Since I already watched the so-called remake of this movie, I figured that I would go ahead and watch the original, the 1979 horror film The Amityville Horror. This in spite of the fact that I was told it was actually worse than the 2005 version, which I would think would be hard to accomplish. Based on the 'true' story of the Lutz family as written by author Jay Anson, The Amityville Horror was distributed by American International Pictures and directed by Stuart Rosenberg (Cool Hand Luke, Brubaker). The film stars James Brolin, Margot Kidder, Rod Steiger, Don Stroud, Murray Hamilton, and Helen Shaver. In The Amityville Horror, the Lutz family, including George (Brolin) and Kathy (Kidder), move into to a house on Long Island with a dark history. Hoping that they've found their dream home, the Lutzes soon realize that this is the house that nightmares are made of, and so they consult Father Delaney (Steiger) to get rid of the spirits. But can he get rid of the spirits, or have he and the Lutz family gotten more than what they bargained for? A few notes about this film:
- Because I watched the remake before the original, I couldn't help but think back to the similarities and differences of the two movies. In the original, Amy's (the daughter) imaginary friend was Jodi, some sort of demonic pig (yep, a demonic pig). In the remake, Jodi was the ghost of one of the victims in the DeLeo murders. I honestly can't decide which one was worse. Just like the remake, George is always complaining about being cold and has an obsession with chopping fire wood. In the remake, the audience gets a lot of shots of a shirtless Ryan Reynolds, which does nothing for me, while in the original, you get a sequence of James Brolin walking around in his briefs. Gee, thanks a lot. In the original, the priest and the religious aspect of the story play a much bigger role, as does Kathy Lutz, who was little more than an unwilling victim in the remake.
- You know, I might not be an expert on horror movies, but I think that one of the things its supposed to do is to provide a sense of terror and fear throughout the viewing audience. Maybe it's just me, but there's not a lot here that I would consider particularly scary. Yes, I suppose that a giant gathering a flies is kind of odd, but more annoying than scary. There's some black ink coming out of the toilet, a window closes on a kid's hand (yet doesn't break any bones), 1,500 dollars goes missing for no reason, and oh yeah, the house has a portal to hell. Plus it seems to attract lightning and it's phone keeps messing up when talking to priests. To me, all of the effects and events seem kind of dull, actually, and didn't really add any suspense to the film. Then again, maybe I'm just jaded by the whole horror film genre.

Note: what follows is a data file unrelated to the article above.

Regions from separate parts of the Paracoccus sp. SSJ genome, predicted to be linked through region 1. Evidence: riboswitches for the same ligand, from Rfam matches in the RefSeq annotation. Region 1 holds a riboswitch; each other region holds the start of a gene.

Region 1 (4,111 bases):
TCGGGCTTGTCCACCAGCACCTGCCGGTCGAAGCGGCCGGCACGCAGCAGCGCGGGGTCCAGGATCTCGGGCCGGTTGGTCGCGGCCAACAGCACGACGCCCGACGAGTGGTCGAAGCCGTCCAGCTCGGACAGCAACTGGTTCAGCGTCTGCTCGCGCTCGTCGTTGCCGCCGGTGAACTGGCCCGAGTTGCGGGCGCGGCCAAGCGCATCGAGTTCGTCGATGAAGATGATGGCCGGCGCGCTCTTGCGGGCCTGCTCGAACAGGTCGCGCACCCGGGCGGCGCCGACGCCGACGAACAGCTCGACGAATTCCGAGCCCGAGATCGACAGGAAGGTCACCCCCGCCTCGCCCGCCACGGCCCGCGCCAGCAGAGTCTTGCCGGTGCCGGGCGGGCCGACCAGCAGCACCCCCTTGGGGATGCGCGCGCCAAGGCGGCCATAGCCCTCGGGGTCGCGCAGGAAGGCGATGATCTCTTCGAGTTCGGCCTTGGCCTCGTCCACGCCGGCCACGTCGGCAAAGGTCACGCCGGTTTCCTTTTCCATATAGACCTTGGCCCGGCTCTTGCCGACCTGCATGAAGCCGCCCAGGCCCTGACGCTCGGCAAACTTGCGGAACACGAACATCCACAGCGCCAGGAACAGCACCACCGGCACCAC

- As George Lutz, James Brolin makes a more convincing crazed lunatic than Reynolds did. Then again, Brolin started the film as an aloof guy with the look of a man that has hidden a few bodies in the basement before, so it's not that much of a stretch. At least in this version, George kind of realizes what is happening and doesn't go completely psychotic. He even tries to find out the root behind this problem by stealing a library book. Why he didn't just check the book out is a mystery. Plus, in this version, George begins to look like the killer of the Amityville murders, although what significance this has is never really explained. Overall, I'd say Brolin did an average job, although the scene where he shouts "I'm Coming Apart" somewhat reminded me of Tommy Wiseau's acting in The Room, and no, that is not a compliment.
- Meanwhile, Academy Award winner (but not for this film) Rod Steiger tries to steal the show as Father Delaney. To say the Steiger was hamming it up is a bit of an understatement, as he practically shouts every line and has two extremes, either quiet and still, or raving like a lunatic. Steiger's acting was almost comical in this film. Plus, even though he was only in that house one time, Father Delaney kept suffering misfortune after misfortune thanks to his one visit. The poor guy even went blind. I'm not sure how a house can posses a person from 20 miles away, but by golly that's what it did here. As for Kiddor, well, let's just say she acted with all the intensity that LeBron James showed in the fourth quarter of NBA Finals games.
- The script of The Amityville Horror has quite a few loose ends that just go dangling. For one, what the heck happened to that police officer that surveyed the Lutz house for two days or so, tried to talk to Delaney, then disappeared into thin air. There's also the drunk with a six pack of beer that shows up at Kathy's door, then disappears a minute later without explanation. What happened to the 1,500 dollars that disappeared? And what would a house do with 1,500 dollars anyway? What happened to George's friend's wife after she got possessed? I guess the answers to these questions were just left to twist in the wind.
Overall, I will say that this was better than the remake, but just barely. The script was better paced, but still had a lot of loose ends. There was slightly more character development in this film, but not enough to make any of the Lutz family characters you really care about. Some people consider this one of the great horror movies of its era, but I'm not seeing how that's possible. The acting was sometimes way too over-the-top, the effects were more silly than scary, and the ending was rather anticlimactic. Overall, I'd give this Amityville Horror a 3.2 out of 10. Well, thanks for reading, and if you have any comments about this review or film, or ideas for future reviews, then feel free to share by leaving a comment or by sending me an e-mail at email@example.com.
For the trailer, watch here: http://youtu.be/p35R8X5l0cU